The human-like creature seen in the middle of a double headed serpent on soul catchers has not been identified. I propose that it represents Thunderbird man in the middle of two lightning snakes or Sisiutl. His identity can be seen in this rare figure that shows his body with wings (figure 17).

Figure 17. Bone soul catcher, with winged Thunderbird figure in the middle.

 

Figure 18. Thunderbird man and Two Lightning Snakes.

There are changes in how these creatures are portrayed over time in different cultures. For example, the ancient Chinese Fei-yi is presented as a snake with one head and two bodies somewhat like the soul catcher design of the Northwest coast. The Chinese K’uei is a “divine spirit” that is portrayed like a dragon with a plume on the back of its head and a single foot, much like the Haietliks among the Nuu-chan-nulth of Vancouver Island (figure 19). It has the voice of thunder, shines like the sun or moon and brings windstorms. The lung is an early form of the (later) more complex dragon that is portrayed with two or four legs. It also has a plume on the back of its head. These animals were seen as helpers of shamans in communicating between the living and the dead (Chang 1963).

The dragon of Chinese cultures was found in the sky and in the water and had the voice of thunder. Its image was the combination of different animals. It grew to be the symbol of divinity and authority. This was a constant theme of the iconography of China in traditional culture but its artistic forms were different from region to region. Through time the iconography of the dragon appeared on different cultural features with different explanations as to why it occurred there. Locations included the top of bells, the screws of fiddles, stone tablets and monuments, the eaves of temples, sword hilts and prison gates (Williams 1941).

Figure 19. The Chinese K’uei. Quing dynasty. British Museum OA 1885.12-27.92. 

 

Figure 20. Lightning Snake chasing its tail. Pre-1903. Vancouver Island CMH 221179-E

 

Figure 21. Lightning snake. Pre-1903. NMNH 221179C-0.

In figure 20 this spindle whorl design is reminiscent of the Ouroboros (in Greek meaning “tail devourer”) of the Old World which shows a snake or dragon-like creature trying to bit or swallow its tail. The creature is perceived as enveloping itself, where the tail representing the past, appears to disappear into an inner domain of reality. This is seen as symbolizing the cyclic nature of the Universe. The ouroboros eats its own tail to sustain its life, in an eternal cycle of renewal.

The great feathered or plumed serpents, Kukulcan of the Maya or Quetzalcoatl of the Aztecs share characteristics with the serpent like supernatural beings of the Northwest coast in their association with shamanism, the earth, sky, lakes, lightning, thunder, wind storms and their physical appearance (Spinden 1975 (1913) ; Freidel, Schele and Parker 1993) .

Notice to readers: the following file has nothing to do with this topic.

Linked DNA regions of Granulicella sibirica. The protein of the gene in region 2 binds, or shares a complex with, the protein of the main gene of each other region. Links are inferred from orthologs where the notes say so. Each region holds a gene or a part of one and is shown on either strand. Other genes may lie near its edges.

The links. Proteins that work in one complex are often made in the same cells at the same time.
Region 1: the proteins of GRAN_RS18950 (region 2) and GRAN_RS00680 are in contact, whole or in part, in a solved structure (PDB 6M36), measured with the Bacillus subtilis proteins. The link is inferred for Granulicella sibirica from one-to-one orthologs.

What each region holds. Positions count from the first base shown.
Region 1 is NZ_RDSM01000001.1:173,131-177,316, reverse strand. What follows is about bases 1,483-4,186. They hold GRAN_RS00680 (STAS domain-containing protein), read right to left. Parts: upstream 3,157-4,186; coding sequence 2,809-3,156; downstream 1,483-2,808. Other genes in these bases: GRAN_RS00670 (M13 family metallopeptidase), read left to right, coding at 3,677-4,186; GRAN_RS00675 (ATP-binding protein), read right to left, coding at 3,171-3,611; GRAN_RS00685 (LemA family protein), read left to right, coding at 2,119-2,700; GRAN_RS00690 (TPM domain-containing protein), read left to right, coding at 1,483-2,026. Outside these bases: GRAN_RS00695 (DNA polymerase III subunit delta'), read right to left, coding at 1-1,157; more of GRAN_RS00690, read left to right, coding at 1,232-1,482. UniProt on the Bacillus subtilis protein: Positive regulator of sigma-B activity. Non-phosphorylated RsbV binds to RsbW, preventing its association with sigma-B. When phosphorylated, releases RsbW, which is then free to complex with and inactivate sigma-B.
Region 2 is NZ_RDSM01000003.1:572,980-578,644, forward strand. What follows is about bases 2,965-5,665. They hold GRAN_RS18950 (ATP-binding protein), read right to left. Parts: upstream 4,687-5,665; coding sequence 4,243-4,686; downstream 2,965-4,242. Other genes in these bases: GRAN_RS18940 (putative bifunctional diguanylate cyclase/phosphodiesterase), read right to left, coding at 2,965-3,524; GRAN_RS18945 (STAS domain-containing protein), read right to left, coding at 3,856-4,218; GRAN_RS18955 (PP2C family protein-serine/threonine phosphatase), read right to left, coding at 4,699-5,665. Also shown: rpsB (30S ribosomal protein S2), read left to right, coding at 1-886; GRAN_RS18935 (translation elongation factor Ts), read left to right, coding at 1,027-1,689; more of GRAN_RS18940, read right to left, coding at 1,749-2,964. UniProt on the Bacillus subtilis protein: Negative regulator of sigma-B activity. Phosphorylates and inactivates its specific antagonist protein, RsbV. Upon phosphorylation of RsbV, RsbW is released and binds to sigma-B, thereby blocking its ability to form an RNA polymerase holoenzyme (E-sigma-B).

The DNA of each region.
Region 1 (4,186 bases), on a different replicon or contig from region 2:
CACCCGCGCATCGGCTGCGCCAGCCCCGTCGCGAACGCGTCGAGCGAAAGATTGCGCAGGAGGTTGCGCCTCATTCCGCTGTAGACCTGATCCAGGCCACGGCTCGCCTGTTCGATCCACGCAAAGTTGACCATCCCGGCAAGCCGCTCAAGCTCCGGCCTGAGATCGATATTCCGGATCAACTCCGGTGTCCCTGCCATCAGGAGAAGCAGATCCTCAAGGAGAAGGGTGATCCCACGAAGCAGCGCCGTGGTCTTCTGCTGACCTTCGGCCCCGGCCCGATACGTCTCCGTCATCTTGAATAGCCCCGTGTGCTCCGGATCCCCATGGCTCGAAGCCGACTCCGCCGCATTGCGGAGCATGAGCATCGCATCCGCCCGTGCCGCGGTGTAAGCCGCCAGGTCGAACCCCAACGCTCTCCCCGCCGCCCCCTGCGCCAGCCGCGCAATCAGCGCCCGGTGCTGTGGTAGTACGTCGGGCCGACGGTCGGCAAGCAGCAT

One of the interesting features of cultures is how iconography changes through time and makes its appearance on different forms of material culture. This is the case on the Northwest Coast where representations of mythical beings may occur on many things or on a limited number objects that may reflect regional differences. It is import to observe what these things are and how the iconography may shift across objects, space and time.

Sisuitls and Haietliks

Among the Kwakwala speaking peoples of Northern Vancouver Island and the adjacent mainland, the Sisiutl is one of the most powerful and important beings in their cosmology. It is often shown as “serpents” with a humanoid face in the center of its body. It is the double-headed serpent used on house fronts and many smaller ceremonial items. Its help was obtained by the ancestors who obtained it as a crest of the clan. The creature had a human head in the middle, knobbed horns, a curled or raised snout, a large mouth and often an extended tongue. This is seen as a creature of transcendence and transformation. It travels through land, sea and sky transforming itself at will. It can take the form of a canoe and leaves behind a trail of slime. It has skin that cannot be pierced. Its glance was believed to kill, or petrify the unwary, who are swallowed whole.

Sisiutl played an important part in the ritual of Winalagis, the war spirit. Any warrior who can acquire the Sisiutl will be given great powers. The blood of the Sisiutl, rubbed on the body of a warrior, makes him invulnerable (Boas 1895:514-515). Stories tell of how the Sisiutl’s scales can be used as arrowheads and his eyeballs used as sling stones can destroy anything. Boas was told that: “The clan Haa’naLino have the tradition that their ancestors used the fabulous double- headed snake for his belt and bow. In their potlatches the chief of the gens appears, therefore, dancing with a belt of this description and with a bow carved in the shape of the double-headed snake” (Boas 1895:358).